Common Core in a Nutshell
The advent of Common Core State Standards in California heralds many changes in the field of education. While skeptics tend to think that CCSS is simply one more pendulum swing in education, it is important to remember that this is a nationally driven (though not nationally mandated or adopted) movement. In California, the current set of curriculum standards for instruction were adopted in 1997. Arguably, the world is a vastly different place today than it was fifteen years ago. With the growth and change of our society and economy, it naturally follows that education should transition in order to keep up.
The nature of the Common Core standards is much different than that of our previously adopted standards for Math and Language Arts. The CCSS will prove to be more rigorous and instruction must shift accordingly.
Common Core in English Language Arts calls for students to receive a balance of exposure and instruction in both informational and literary text. While some worry that this will translate into decreased use of literature in English classrooms, it is important to remember that the onus for informational text instruction also falls on the shoulders of History, Social Studies, Science, Technology, and Performing Arts teachers. Literature can and should remain present in English Language Arts classrooms. The use of primary sources and media sources (audio, visual) should increase in History and Social Studies classrooms.
According to Common Core, students should be able to construct knowledge from text and should not rely on the teacher as the distributor of knowledge. In order to do this, teachers will have plan instruction to scaffold students appropriately, including the use of model texts. In addition, teachers will have to occasionally allow students to struggle with text in order to construct meaning. The goal of CCSS is to build independent thinkers with transferrable knowledge of each discipline. The endgame is to result in students who are college and career ready. Students-centered instruction will be key and may include instructional pedagogies such as project/process-based learning, inquiry, challenge-based learning, and some models of flipped classrooms.
More Complex Text
Text Complexity is a major issue in many classrooms today. Often, teachers will eschew primary sources in favor of textbooks, and that practice will not do the Common Core student any favors. While textbooks are state adopted and certainly valuable, they should not be the only source of text with which students interact. The true heart of CCSS is depth and not breadth. Common Core lends itself well to studying fewer topics in greater depth and taking a unit based approach.
Students should be required to give text-based answers to support their positions and develop the ability to read like detectives and write like investigative reporters. This means fostering an environment of curiosity, inquiry, and analysis. Close reading of text will become increasingly important in primary and middle grades, as will the use of model texts of high complexity. In addition, students must be able to articulate themselves clearly and engage in academic conversation about content, relying on the text to provide support.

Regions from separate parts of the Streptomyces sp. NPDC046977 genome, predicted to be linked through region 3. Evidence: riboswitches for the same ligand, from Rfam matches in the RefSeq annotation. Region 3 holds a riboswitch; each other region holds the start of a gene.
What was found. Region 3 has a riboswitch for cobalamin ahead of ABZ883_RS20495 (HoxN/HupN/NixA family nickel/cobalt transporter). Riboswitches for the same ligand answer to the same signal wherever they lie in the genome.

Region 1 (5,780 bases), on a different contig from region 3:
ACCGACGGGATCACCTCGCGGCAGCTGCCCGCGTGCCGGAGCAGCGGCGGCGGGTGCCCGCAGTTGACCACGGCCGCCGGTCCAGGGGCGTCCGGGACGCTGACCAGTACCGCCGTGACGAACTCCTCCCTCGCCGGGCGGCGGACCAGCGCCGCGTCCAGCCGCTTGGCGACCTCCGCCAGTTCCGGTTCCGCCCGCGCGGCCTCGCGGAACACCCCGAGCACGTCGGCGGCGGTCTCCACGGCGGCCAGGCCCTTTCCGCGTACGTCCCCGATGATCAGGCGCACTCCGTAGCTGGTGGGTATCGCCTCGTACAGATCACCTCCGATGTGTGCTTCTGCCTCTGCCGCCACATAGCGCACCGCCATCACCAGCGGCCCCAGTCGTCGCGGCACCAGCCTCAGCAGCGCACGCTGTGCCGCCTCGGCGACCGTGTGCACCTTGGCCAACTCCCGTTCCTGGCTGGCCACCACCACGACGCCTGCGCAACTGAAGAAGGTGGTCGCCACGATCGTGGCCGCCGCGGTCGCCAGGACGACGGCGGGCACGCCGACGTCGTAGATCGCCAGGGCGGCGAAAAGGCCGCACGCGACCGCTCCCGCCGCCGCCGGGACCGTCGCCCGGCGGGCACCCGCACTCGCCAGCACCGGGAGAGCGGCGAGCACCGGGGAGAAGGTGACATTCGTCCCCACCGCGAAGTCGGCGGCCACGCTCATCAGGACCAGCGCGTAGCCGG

Emphasis on Argument
For years, students have been taught to rely on opinion writing (often with insufficient evidence as support), or narrative writing in which they relay an event from their own lives without any need for evidence. The nature of writing under CCSS will be much different, as it shifts more toward informational and argumentative writing. This does not negate the need to teach students how to express themselves through blogging or writing poetry, it simply makes clear the emphasis in all content areas should be on presenting text-based answers in academic writing. Again, the onus for this rests on all teachers of all subjects, not just English.
Students who learn in Common Core classrooms will be expected to use the language of the discipline effectively, and also transfer the vocabulary from one subject area the rest. This will aid students in accessing text of increasing complexity, as well as scaffolding student conversations in such a way that promotes the use of academic vocabulary. For both English Language Learners and native speakers of English, the intentional and consistent use of sentence frames could be beneficial until students no longer require scaffolding.
Common Core State Standards intentionally include the expectation that students will produce as well as consume media. While some may contend that the Common Core does not go far enough in terms of technology integration requirements, it is important to remember that CCSS calls for more digital literacy in core content areas than our current set of standards. Some mention is certainly better than none. In addition, the electronic nature of testing will ensure that districts and individual school sites must begin or continue to invest in technology resources for student use. In terms of testing, students can't be expected to test comfortably without previous, repeated exposure to a range of devices for a variety of purposes.
Jessica Pack is a teacher and Common Core trainer for Palm Springs Unified School District. She is also an iPad Jedi Master for www.appsinclass.com and can be reached via her professional blog, www.packwomantech.com Follow Jessica on Twitter @Packwoman208. Reference: Instructional shifts 1-6 were briefly identified by EngageNY here... http://engageny.org/sites/default/files/resource/attachments/common-core-shifts.pdf All commentary/annotation is my own.
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